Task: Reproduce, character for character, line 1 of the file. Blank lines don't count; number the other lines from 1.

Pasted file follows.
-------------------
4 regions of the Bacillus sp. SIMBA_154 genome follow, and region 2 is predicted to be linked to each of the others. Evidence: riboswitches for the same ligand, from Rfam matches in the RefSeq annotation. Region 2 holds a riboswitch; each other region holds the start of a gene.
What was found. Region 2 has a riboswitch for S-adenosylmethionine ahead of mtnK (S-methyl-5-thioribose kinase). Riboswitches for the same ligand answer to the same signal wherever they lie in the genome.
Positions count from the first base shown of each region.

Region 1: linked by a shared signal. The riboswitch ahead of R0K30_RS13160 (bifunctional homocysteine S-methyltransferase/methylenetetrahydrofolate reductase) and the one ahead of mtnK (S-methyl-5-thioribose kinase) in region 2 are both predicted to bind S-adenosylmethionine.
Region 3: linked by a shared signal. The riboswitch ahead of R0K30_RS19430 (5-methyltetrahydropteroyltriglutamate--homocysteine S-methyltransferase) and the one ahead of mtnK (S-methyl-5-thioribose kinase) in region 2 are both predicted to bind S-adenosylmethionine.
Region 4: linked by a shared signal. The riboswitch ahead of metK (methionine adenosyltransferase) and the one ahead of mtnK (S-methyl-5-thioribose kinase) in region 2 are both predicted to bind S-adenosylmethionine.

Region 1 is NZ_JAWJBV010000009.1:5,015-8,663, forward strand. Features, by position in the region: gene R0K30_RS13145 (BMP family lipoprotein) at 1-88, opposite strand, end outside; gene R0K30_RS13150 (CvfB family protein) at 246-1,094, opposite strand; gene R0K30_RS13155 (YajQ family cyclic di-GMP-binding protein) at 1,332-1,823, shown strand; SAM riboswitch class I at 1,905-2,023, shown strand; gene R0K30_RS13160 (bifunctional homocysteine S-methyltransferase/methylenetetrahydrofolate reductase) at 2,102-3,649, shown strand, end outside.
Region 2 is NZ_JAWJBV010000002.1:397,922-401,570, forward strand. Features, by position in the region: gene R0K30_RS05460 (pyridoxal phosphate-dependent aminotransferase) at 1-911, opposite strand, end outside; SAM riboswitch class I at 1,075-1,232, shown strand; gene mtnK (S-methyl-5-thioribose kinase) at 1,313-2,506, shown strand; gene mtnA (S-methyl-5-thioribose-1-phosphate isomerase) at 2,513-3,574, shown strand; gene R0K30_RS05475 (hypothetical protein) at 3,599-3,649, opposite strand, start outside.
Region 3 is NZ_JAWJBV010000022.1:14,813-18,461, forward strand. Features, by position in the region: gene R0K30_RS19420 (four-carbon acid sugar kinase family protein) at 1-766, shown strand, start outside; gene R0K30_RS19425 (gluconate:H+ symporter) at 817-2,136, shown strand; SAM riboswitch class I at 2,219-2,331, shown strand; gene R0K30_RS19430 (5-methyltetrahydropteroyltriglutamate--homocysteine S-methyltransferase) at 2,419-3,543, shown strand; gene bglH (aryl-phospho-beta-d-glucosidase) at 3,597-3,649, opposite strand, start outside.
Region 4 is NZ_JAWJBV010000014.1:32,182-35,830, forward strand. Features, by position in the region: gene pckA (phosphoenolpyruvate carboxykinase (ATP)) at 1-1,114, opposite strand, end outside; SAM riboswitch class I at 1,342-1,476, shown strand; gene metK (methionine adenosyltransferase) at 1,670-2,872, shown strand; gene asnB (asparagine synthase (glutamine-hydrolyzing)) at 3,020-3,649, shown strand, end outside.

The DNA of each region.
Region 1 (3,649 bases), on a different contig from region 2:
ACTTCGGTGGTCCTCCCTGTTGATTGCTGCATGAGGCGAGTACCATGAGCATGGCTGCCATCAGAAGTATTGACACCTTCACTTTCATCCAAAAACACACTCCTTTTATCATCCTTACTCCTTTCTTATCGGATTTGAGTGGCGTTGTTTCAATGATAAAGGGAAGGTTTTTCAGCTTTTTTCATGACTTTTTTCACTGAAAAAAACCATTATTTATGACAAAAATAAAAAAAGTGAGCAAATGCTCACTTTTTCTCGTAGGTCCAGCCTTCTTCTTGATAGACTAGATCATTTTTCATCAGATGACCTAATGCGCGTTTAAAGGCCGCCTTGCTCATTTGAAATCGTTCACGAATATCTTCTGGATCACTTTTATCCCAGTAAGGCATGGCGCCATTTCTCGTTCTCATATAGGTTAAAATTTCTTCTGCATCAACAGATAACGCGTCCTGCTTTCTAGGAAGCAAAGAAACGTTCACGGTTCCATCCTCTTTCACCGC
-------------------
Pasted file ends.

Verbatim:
4 regions of the Bacillus sp. SIMBA_154 genome follow, and region 2 is predicted to be linked to each of the others. Evidence: riboswitches for the same ligand, from Rfam matches in the RefSeq annotation. Region 2 holds a riboswitch; each other region holds the start of a gene.